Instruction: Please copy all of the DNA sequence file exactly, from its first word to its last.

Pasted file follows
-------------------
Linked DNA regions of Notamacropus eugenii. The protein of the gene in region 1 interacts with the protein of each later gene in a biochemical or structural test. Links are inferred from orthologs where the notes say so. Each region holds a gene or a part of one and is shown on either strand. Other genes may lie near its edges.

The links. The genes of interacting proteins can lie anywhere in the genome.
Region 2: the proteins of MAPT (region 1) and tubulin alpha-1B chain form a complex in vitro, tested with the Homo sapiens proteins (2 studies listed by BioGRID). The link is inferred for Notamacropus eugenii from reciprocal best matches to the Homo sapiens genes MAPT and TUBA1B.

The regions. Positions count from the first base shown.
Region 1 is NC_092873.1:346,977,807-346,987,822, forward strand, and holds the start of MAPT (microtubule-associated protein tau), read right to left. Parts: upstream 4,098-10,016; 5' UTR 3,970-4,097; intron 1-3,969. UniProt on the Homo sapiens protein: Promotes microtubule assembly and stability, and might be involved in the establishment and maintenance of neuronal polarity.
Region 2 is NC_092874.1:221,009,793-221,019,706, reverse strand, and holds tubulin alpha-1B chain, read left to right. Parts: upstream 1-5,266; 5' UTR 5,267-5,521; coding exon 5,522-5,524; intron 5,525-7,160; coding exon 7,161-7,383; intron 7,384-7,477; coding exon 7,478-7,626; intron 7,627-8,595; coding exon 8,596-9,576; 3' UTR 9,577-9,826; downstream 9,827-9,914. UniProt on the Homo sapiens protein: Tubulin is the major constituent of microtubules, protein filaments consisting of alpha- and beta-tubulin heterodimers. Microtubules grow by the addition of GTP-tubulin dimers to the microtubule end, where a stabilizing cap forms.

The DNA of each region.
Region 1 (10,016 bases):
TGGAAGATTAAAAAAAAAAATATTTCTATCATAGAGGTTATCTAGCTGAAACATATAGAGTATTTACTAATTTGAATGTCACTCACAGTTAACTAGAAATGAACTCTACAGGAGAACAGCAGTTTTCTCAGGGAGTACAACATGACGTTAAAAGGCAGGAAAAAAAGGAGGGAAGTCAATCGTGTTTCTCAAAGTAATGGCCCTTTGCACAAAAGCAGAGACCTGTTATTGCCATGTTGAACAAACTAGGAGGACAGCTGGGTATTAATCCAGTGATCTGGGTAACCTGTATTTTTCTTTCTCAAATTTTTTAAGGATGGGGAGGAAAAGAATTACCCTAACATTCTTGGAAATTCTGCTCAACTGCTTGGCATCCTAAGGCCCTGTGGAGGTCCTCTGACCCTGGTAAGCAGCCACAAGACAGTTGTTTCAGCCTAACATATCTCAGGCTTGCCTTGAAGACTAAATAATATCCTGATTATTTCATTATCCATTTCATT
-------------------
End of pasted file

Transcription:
Linked DNA regions of Notamacropus eugenii. The protein of the gene in region 1 interacts with the protein of each later gene in a biochemical or structural test. Links are inferred from orthologs where the notes say so. Each region holds a gene or a part of one and is shown on either strand. Other genes may lie near its edges.

The links. The genes of interacting proteins can lie anywhere in the genome.
Region 2: the proteins of MAPT (region 1) and tubulin alpha-1B chain form a complex in vitro, tested with the Homo sapiens proteins (2 studies listed by BioGRID). The link is inferred for Notamacropus eugenii from reciprocal best matches to the Homo sapiens genes MAPT and TUBA1B.

The regions. Positions count from the first base shown.
Region 1 is NC_092873.1:346,977,807-346,987,822, forward strand, and holds the start of MAPT (microtubule-associated protein tau), read right to left. Parts: upstream 4,098-10,016; 5' UTR 3,970-4,097; intron 1-3,969. UniProt on the Homo sapiens protein: Promotes microtubule assembly and stability, and might be involved in the establishment and maintenance of neuronal polarity.
Region 2 is NC_092874.1:221,009,793-221,019,706, reverse strand, and holds tubulin alpha-1B chain, read left to right. Parts: upstream 1-5,266; 5' UTR 5,267-5,521; coding exon 5,522-5,524; intron 5,525-7,160; coding exon 7,161-7,383; intron 7,384-7,477; coding exon 7,478-7,626; intron 7,627-8,595; coding exon 8,596-9,576; 3' UTR 9,577-9,826; downstream 9,827-9,914. UniProt on the Homo sapiens protein: Tubulin is the major constituent of microtubules, protein filaments consisting of alpha- and beta-tubulin heterodimers. Microtubules grow by the addition of GTP-tubulin dimers to the microtubule end, where a stabilizing cap forms.

The DNA of each region.
Region 1 (10,016 bases):
TGGAAGATTAAAAAAAAAAATATTTCTATCATAGAGGTTATCTAGCTGAAACATATAGAGTATTTACTAATTTGAATGTCACTCACAGTTAACTAGAAATGAACTCTACAGGAGAACAGCAGTTTTCTCAGGGAGTACAACATGACGTTAAAAGGCAGGAAAAAAAGGAGGGAAGTCAATCGTGTTTCTCAAAGTAATGGCCCTTTGCACAAAAGCAGAGACCTGTTATTGCCATGTTGAACAAACTAGGAGGACAGCTGGGTATTAATCCAGTGATCTGGGTAACCTGTATTTTTCTTTCTCAAATTTTTTAAGGATGGGGAGGAAAAGAATTACCCTAACATTCTTGGAAATTCTGCTCAACTGCTTGGCATCCTAAGGCCCTGTGGAGGTCCTCTGACCCTGGTAAGCAGCCACAAGACAGTTGTTTCAGCCTAACATATCTCAGGCTTGCCTTGAAGACTAAATAATATCCTGATTATTTCATTATCCATTTCATT